Blood Flow Restriction is still a great way to train along with my normal hypertrophy work. Even before I was cleared to perform direct triceps work, I could use BFR and bodyweight only to induce some hypertrophy. Now that I have been cleared to train with lightweights, I will use BFR to expedite the process. I can use the 2-5lb weights with BFR and cause some major hypertrophy of the muscles. This will also help the tendons strengthen and heal at a faster rate. Here is some more information on BFR straight from Zach Long:

“Blood Flow Restriction” by Zach Long

Injury can really test the mental toughness of an athlete. I can honestly say that back-to-back injuries really made it tempting to just throw in the towel. I thought God was telling me to quit, but the more that I thought about, I realized that God was saying to learn patience and perseverance. The hypertrophy work has given me something to focus on. It’s progress that I can see and document. There are quantifiable improvements that let me know that there is light at the end of the tunnel. The biggest difference is the range of motion improvements from performing direct biceps work. The flexion and extension of my elbow improved almost instantly. As long as I can see improvements, I can press on to the end goal of getting back on the platform.

If you get an injury, I recommend the following:

• Find the best soft-tissue specialist in the area by asking the best athletes. In my area, Dr. Gray of Gray Sports Associates and John Davidson, DPT are the best.
• Find someone that can administer Blood Flow Restriction properly.
• Perform hypertrophy work with all unaffected muscles close to the injured area especially the antagonist if possible.
• Nutrition, sleep, and recovery work are more important than ever.
• Focus on the things that you can affect, and leave the rest to God.
• Dry Needling, K-Laser, A.R.T., and Graston are some other soft tissue techniques to seek out.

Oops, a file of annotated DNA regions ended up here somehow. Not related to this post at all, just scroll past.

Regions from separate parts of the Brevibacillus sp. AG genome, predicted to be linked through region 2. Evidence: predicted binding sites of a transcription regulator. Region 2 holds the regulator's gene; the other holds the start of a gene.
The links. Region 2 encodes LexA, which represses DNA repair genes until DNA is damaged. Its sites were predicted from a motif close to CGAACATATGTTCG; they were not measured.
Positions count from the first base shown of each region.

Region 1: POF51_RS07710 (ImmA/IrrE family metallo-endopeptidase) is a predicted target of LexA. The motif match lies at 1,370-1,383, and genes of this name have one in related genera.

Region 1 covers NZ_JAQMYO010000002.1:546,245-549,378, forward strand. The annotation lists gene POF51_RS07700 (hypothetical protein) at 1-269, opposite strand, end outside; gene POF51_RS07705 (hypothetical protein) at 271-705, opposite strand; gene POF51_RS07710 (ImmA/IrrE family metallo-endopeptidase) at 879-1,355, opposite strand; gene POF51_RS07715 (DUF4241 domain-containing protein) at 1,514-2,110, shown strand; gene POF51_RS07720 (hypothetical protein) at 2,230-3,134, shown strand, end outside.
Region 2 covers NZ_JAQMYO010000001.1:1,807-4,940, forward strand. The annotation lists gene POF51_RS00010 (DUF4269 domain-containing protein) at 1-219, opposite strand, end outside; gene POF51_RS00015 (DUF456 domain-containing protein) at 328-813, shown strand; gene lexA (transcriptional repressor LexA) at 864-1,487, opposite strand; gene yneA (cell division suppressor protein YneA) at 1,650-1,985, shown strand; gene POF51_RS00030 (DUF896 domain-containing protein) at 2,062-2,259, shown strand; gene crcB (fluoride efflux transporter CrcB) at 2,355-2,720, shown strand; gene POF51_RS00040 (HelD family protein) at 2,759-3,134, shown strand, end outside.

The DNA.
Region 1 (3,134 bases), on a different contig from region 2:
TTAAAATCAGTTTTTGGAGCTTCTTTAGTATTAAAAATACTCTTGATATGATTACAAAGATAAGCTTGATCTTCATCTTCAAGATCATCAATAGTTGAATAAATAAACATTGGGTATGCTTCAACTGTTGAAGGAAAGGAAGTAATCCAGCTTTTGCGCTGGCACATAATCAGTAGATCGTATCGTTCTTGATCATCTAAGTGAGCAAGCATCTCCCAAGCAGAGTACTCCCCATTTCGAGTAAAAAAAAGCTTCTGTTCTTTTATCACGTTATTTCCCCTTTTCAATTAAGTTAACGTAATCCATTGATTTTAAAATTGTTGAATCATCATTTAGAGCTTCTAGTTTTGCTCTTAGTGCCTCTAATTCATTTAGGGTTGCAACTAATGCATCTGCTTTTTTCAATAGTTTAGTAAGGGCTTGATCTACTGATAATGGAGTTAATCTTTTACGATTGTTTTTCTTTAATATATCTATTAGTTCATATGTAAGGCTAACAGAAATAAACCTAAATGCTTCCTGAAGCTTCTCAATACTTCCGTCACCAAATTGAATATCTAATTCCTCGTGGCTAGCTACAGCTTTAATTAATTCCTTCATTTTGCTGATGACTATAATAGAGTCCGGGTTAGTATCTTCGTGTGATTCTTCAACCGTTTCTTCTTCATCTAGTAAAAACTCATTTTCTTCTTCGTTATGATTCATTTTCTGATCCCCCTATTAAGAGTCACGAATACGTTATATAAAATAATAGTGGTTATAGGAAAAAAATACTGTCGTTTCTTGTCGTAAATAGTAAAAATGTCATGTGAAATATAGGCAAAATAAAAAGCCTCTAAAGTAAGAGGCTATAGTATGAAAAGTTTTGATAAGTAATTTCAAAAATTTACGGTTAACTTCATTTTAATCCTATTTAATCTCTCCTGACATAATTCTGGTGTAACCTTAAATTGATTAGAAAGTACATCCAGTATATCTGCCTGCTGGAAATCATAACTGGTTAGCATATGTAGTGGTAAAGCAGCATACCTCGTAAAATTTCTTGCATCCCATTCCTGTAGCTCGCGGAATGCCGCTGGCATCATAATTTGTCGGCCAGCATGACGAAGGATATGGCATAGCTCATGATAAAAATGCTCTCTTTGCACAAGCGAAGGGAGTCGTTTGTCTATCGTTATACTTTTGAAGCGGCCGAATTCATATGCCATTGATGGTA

I have also focused on squatting and deadlifting while I have been injured. I have also focused on mobility more than ever. I am squatting and deadlifting three times each per week, and performing mobility every day. I focus on active recovery and mobility on the off-days.

Most of you know that hip mobility is something that I have struggled with for a long-time. This new focus has really helped my hip, and it has kept me from getting more cortisone shots. I was getting one about every four months for a while. It has now been about a year, since my last one. That’s a win in my books especially if you know the side effects of cortisone.

I am grateful for these tests in my life. I now have my love of training back at an all-new level. I have learned to persevere with patience. This whole process has taught me that training is a luxury. There are other parts of my life that are more important like my family, friends, team and God. Training is something that I do because I enjoy watching the human body perform. Training is something that I do to stay strong and healthy for my family. Training is something that I do to inspire others. Evidently once in a while, God needs to remind me. I am obviously very hard headed.

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“MashJacked: Hypertrophy for Strength, Performance, and Aesthetics” and “Train Stupid: the Training and Philosophy of Nathan Damron” are live! Only a few more days to get them at their low introductory prices now:

==> “MashJacked”

==> “Train Stupid”